On my commute home recently, I had the misfortune to drive behind a full-sized school bus. In the span of a few miles, the bus spewed heavy smoke and fumes, whether it was rolling along or idling at a stop.
With all the hubbub about global warming and a green planet, why is there not better maintenance of buses and trucks, in compliance with vehicle emissions guidelines?
John Friel, Port Jefferson
Education borrowers need this help
Kudos to Sen. Kirsten Gillibrand for trying to get student loan refinancing made available at a fair market rate of 4 percent.
Newsday's editorial points out how other borrowers pay the market rate and advocates that people with student loans should have the same chance ["New, lower interest on student loans past due," Feb. 13].
Not mentioned is that people facing financial disasters have the option of filing bankruptcy for relief from their debts, but government-backed student loans are not dischargeable in bankruptcy.
Ken Gillespie, Freeport
We must strive to end poverty
Do not be afraid of 16 poor children at a homeless shelter in Commack ["Shelter causes a storm," News, Feb. 17]. Be afraid of poverty that can grind down the human spirit.
End poverty by creating good-paying jobs for all as we rebuild our nation's bridges, tunnels, rails and roads. Invest in education and job training. Raise the minimum wage so that all those who work 40 hours a week will be above the poverty level. Regulate the banks so that all can make some money, instead of a few insiders. Reform the tax system so all pay a fair share and poverty will be abolished.
Fear poverty, and love the 16 children.
Peter Barnett, Sayville
Editor's note: The writer is a board member of the Long Island Coalition for the Homeless.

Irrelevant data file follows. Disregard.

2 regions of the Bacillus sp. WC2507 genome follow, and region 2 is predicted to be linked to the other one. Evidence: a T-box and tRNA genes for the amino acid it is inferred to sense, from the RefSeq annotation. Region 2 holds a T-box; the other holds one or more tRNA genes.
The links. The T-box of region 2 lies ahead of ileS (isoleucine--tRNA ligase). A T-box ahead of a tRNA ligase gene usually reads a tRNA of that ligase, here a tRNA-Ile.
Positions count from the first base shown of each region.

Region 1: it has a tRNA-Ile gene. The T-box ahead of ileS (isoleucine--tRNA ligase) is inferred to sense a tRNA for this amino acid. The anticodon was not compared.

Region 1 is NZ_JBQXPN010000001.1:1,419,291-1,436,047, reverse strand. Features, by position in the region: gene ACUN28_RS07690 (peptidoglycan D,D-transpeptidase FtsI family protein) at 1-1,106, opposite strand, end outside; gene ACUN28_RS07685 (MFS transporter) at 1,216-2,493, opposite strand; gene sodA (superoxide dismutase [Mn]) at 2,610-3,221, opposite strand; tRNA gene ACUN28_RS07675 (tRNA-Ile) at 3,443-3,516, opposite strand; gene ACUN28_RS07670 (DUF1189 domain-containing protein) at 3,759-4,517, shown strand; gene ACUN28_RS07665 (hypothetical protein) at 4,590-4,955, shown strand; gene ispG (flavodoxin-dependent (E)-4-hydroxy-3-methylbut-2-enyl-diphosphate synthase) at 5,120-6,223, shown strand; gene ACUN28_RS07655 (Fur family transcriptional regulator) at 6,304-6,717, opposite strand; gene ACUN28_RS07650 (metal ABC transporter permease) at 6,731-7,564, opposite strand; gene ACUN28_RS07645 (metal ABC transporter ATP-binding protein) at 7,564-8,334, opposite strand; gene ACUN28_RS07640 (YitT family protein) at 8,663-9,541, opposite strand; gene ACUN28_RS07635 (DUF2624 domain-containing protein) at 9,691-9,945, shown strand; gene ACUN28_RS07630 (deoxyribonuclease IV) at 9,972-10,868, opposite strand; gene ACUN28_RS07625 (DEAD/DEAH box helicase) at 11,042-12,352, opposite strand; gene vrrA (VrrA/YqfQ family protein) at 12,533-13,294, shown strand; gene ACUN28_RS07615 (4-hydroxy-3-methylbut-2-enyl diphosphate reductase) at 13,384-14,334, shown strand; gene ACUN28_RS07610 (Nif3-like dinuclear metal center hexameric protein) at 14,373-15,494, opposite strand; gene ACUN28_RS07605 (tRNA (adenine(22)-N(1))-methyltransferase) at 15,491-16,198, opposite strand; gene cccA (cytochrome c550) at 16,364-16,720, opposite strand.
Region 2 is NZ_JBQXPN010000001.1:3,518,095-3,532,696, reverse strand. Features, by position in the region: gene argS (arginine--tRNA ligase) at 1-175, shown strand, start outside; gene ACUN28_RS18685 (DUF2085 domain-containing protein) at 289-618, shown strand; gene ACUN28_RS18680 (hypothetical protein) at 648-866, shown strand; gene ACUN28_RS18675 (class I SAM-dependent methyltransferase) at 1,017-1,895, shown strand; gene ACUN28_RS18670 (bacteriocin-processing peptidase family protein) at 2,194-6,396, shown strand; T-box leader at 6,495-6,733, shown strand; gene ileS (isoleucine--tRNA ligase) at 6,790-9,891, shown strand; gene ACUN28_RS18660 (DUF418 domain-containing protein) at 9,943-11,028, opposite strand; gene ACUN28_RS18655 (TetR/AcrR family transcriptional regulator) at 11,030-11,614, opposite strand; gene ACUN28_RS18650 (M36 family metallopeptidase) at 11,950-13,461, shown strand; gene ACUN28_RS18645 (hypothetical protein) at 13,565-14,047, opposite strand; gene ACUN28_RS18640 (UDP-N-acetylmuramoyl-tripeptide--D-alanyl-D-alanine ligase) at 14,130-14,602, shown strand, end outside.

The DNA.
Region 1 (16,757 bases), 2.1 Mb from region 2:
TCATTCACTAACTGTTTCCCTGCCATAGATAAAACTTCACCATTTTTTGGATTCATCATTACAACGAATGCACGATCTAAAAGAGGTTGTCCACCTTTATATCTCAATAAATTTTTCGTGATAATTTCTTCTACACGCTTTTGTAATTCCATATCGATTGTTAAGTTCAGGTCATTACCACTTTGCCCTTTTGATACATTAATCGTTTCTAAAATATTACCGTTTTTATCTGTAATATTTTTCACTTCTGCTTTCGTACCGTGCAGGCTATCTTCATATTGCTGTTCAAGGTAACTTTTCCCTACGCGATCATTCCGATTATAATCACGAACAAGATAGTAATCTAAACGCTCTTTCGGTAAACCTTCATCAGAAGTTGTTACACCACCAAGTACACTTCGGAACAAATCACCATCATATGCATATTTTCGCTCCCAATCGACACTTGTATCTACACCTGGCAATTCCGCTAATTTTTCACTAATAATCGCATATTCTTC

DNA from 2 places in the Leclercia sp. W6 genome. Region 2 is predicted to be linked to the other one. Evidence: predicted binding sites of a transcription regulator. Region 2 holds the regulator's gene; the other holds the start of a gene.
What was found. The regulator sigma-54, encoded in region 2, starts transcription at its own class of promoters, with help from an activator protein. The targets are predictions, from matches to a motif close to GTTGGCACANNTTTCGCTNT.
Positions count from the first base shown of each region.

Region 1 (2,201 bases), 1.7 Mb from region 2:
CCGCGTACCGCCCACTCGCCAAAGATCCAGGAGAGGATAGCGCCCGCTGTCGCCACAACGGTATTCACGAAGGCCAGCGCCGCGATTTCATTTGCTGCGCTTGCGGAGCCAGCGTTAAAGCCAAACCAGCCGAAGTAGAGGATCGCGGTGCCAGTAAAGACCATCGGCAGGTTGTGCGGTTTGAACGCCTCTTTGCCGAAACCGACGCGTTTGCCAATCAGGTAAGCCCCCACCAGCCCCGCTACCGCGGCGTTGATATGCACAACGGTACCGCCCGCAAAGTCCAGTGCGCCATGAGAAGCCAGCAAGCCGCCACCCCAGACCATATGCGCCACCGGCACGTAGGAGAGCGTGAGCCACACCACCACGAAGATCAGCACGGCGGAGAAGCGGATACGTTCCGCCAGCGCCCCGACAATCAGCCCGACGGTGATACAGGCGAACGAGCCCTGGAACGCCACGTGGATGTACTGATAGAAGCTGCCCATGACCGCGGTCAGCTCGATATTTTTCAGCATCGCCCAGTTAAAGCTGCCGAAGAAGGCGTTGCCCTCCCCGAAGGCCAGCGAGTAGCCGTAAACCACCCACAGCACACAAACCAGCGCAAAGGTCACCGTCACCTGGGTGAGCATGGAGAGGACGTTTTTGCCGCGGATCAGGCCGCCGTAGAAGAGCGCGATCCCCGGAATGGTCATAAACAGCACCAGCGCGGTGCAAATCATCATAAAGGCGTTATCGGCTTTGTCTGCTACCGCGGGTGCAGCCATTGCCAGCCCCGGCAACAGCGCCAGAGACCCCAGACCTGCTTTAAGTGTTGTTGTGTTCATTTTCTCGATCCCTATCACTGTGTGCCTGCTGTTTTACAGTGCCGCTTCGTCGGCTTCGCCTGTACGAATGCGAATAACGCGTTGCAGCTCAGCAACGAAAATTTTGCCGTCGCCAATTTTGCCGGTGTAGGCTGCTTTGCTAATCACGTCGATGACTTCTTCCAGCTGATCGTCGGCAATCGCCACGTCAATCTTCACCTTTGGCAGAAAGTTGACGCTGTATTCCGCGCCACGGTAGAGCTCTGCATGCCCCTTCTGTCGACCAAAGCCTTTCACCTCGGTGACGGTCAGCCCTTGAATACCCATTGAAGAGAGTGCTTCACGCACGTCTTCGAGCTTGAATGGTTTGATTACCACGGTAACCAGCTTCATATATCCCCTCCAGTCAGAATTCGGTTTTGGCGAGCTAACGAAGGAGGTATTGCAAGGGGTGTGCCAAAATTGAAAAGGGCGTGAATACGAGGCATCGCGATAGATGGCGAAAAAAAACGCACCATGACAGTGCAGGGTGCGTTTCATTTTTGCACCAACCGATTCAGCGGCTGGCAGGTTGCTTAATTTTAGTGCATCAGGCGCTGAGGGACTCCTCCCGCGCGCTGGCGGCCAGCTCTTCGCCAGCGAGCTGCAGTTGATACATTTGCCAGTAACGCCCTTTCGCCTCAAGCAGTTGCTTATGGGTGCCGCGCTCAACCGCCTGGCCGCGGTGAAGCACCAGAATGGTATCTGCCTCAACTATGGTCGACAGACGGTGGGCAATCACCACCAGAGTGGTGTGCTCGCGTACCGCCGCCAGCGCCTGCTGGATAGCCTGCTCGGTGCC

Don't delay the Common Core
A tremendous disservice has been perpetrated by the Board of Regents on the state education system by caving in to a fringe of vocal naysayers bent on the status quo ["Regents opt for test delay," News, Feb. 11].
The Regents voted to allow high school students to graduate with minimum scores of 65 on state exams until 2022. This is an abject capitulation to those who are satisfied with mediocrity and who are willing to accept the abysmal low ranking of American students and, yes, even adults, in basic disciplines such as math, science and language arts, compared with many countries in the world.
The myopic, narrow-minded fringe that opposes the Common Core has pressured the Board of Regents into a flawed decision. It means that their high schoolers will continue to be so ill-prepared for college, and the world beyond, that they will have to pay for these students to take remedial courses. The result is that the clock has been turned back to the failed education system.
Stanley L. Ronell, Port Washington
Don't be fooled by low price of E-85
A letter touting the "affordability" of E-85 fuel ignores significant facts ["Long Island's best-kept secret for fuel," Feb. 20].
First, the total energy content of ethanol fuel is barely half that of gasoline. Simply put, a gallon of E-85 will only carry your car half the distance of a gallon of gasoline. So $2.85 per gallon for E-85 is really like paying $5.70 for ordinary gasoline. That's a bargain?
Second, ethanol fuels are available only because they are heavily subsidized by the federal government through incentives that have diverted corn production from food to fuel, which has aggravated food prices throughout the Third World, especially Latin America.
Finally, the combustion of ethanol fuels also causes significant damage to the valves of most internal combustion engines.
Michael Campanelli, Greenlawn
Editor's note: The writer is a former automotive editor for Hearst Motor Books.
No error is acceptable with taxpayer money
It certainly was troubling to read that Nassau County has wrongly paid almost $400,000 in health benefits over the last decade ["Nassau wrongly pays $400G," News, Feb. 17].
However, even more troubling was Comptroller George Maragos' statement that, "Although no errors are acceptable, it is commendable that so few errors were found."
Perhaps the comptroller should have assured his constituency that these mistakes will never occur again. In these times of economic duress, even a few financial blunders are unacceptable -- and certainly are never commendable.
Joel Ratner, East Meadow
Cars don't need to go 200 mph
The news story "Safety on the streets" [Feb. 19] details New York City's plans to develop safety standards and lower the speed limit.
To really make the streets safer and save lives, some visionary politician should introduce legislation to ban the sale of cars that can reach 120 to 200 mph. I think 80 mph on the top end should be sufficient.
John R. Brooks, Garden City